Avocado seeds may be started in a glass of water or in a moist, porous soil mixture. Either will work, but the soil method will provide faster results.
If the seed is started in water, insert three or four toothpicks in the seed about half way down the sides. Next, fill a small glass with water to the brim and place the seed in the glass, flat end down, so the toothpicks rest firmly on the brim. The toothpicks should be supporting the seed so that the pointed half is out of the water and the bottom half is in the water. The sprouting tip will come out of the pointed end, so be sure the flat end is immersed in water. Place the glass on a sunny window sill or some other well lighted spot. Add water as needed to keep the bottom half of the seed wet at all times.
After a few weeks a small root should appear from the flat end, and there should be signs of a small shoot at the pointed end. Tiny leaves will develop and grow on this shoot. Later, when the main stem emerges, plant the seed in a container with house plant potting soil.
If the avocado seed is started in soil, fill a large container with house plant potting soil. Plant the seed so that the pointed end is about an inch above the soil surface. Keep the soil moist at all times until the avocado plant is established.
Water the plant often enough to keep the soil moist but not wet. A wet soil will result in curled leaves and soft stems. A dry soil will cause dry leaves that eventually fall off. Avocado plants should be fertilized every three months with a standard houseplant fertilizer. Also, remember that avocado plants require good, indirect light. Because avocado plants grow into trees, provide them with plenty of growing space.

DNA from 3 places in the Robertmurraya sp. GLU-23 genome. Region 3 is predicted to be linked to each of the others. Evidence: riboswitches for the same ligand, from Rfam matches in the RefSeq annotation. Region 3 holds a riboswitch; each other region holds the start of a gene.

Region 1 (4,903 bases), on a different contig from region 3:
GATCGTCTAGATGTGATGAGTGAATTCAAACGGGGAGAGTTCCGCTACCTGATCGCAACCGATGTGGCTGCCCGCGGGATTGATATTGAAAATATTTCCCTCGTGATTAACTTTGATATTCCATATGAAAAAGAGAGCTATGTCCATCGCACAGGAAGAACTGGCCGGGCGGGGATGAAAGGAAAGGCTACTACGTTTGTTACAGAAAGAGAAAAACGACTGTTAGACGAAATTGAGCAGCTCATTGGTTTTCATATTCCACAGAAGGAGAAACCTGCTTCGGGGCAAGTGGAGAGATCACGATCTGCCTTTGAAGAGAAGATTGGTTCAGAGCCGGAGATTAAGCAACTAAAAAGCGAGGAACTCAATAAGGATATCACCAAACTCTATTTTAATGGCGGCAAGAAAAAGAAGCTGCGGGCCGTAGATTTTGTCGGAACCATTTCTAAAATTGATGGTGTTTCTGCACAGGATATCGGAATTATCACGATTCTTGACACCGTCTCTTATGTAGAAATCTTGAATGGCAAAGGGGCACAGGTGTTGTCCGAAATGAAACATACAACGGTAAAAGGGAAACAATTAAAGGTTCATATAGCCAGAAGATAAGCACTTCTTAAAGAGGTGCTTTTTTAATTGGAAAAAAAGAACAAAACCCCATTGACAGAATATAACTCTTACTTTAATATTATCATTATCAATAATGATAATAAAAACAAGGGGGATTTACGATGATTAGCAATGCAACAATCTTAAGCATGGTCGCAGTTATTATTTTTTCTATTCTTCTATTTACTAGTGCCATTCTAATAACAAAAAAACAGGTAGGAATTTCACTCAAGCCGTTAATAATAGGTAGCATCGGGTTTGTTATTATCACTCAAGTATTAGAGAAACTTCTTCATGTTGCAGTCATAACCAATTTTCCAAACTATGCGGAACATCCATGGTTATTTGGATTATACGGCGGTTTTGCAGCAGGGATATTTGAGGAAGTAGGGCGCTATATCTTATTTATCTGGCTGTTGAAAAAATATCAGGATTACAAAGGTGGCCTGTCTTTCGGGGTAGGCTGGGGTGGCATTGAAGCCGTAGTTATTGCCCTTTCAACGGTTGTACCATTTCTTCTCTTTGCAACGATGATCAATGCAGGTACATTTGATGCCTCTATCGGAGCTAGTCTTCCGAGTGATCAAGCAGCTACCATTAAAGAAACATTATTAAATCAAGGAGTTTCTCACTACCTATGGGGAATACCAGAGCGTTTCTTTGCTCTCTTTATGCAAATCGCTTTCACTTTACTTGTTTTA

About Avocados: Avocados were first cultivated in South America with later migration to Mexico. It was believed that a Mayan princess ate the very first avocado and that it held mystical and magical powers.
European sailors traveling to the New World used avocados as their form of butter. Avocados were first seen in the United States in the early 1800's.
Nutrition Information: Though avocados are high in fat, most of the fat is heart-healthy monounsaturated fat. According to the Centers for Disease Control and Prevention (CDC), "Avocados are loaded with nutrients such as dietary fiber, vitamin B6, vitamin C, vitamin E, potassium, magnesium, and folate. They're also cholesterol and sodium free. Avocados contain 60 percent more potassium per ounce than bananas."
The majority of avocados in the United States come from California, followed by Florida. Two tablespoons of mashed California avocado or 1/5 (about 1 oz.) of a medium California avocado provide 55 calories. Source: Center For Disease Control and Prevention